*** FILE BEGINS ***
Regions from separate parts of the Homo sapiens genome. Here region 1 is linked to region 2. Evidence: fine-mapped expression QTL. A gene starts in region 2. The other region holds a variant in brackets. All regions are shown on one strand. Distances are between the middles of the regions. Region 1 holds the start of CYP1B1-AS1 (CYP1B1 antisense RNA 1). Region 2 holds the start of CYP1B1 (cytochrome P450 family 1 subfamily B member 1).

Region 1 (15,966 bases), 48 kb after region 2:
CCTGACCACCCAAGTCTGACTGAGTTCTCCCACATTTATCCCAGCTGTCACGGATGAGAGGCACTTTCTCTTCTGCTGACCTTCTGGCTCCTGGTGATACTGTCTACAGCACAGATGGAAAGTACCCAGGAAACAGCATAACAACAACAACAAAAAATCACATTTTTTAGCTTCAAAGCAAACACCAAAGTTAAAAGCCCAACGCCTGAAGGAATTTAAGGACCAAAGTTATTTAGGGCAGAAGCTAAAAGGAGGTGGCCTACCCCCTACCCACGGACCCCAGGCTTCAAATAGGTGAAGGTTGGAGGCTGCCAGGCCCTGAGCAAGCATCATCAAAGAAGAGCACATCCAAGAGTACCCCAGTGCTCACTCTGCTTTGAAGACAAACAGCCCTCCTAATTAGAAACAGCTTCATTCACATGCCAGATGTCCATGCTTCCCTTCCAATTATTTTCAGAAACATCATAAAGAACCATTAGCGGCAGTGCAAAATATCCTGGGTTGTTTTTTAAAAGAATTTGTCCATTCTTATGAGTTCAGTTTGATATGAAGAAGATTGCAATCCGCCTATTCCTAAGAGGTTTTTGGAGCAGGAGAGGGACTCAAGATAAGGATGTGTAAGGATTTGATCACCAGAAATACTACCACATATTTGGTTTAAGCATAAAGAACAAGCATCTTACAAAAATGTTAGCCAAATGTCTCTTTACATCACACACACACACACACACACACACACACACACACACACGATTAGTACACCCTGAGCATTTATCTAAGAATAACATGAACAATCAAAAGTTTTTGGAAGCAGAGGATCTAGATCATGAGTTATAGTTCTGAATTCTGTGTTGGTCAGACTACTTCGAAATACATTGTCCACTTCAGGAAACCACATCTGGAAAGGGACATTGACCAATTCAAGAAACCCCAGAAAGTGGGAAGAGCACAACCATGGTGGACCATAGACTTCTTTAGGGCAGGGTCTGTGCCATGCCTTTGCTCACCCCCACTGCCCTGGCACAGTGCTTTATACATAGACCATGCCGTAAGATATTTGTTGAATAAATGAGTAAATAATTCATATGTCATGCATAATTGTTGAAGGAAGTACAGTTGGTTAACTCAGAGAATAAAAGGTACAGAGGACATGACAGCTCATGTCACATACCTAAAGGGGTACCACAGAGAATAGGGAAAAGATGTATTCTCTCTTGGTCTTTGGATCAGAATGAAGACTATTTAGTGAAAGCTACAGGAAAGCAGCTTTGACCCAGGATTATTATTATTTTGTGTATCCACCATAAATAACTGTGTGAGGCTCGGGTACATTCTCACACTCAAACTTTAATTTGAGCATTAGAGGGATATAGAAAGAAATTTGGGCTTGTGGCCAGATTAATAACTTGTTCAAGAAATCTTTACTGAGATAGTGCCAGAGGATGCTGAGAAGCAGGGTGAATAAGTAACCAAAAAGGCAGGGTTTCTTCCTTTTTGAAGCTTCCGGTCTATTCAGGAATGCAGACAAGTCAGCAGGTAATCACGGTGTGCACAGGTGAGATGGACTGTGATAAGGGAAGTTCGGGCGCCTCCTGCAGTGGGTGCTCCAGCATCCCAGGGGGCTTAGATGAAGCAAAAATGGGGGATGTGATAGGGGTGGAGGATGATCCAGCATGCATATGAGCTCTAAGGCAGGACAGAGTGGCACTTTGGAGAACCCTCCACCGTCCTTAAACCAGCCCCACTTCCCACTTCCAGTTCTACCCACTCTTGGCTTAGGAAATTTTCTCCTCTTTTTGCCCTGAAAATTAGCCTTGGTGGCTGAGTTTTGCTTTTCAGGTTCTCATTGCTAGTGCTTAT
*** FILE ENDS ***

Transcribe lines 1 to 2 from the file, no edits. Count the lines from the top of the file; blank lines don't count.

Regions from separate parts of the Homo sapiens genome. Here region 1 is linked to region 2. Evidence: fine-mapped expression QTL. A gene starts in region 2. The other region holds a variant in brackets. All regions are shown on one strand. Distances are between the middles of the regions. Region 1 holds the start of CYP1B1-AS1 (CYP1B1 antisense RNA 1). Region 2 holds the start of CYP1B1 (cytochrome P450 family 1 subfamily B member 1).

Region 1 (15,966 bases), 48 kb after region 2: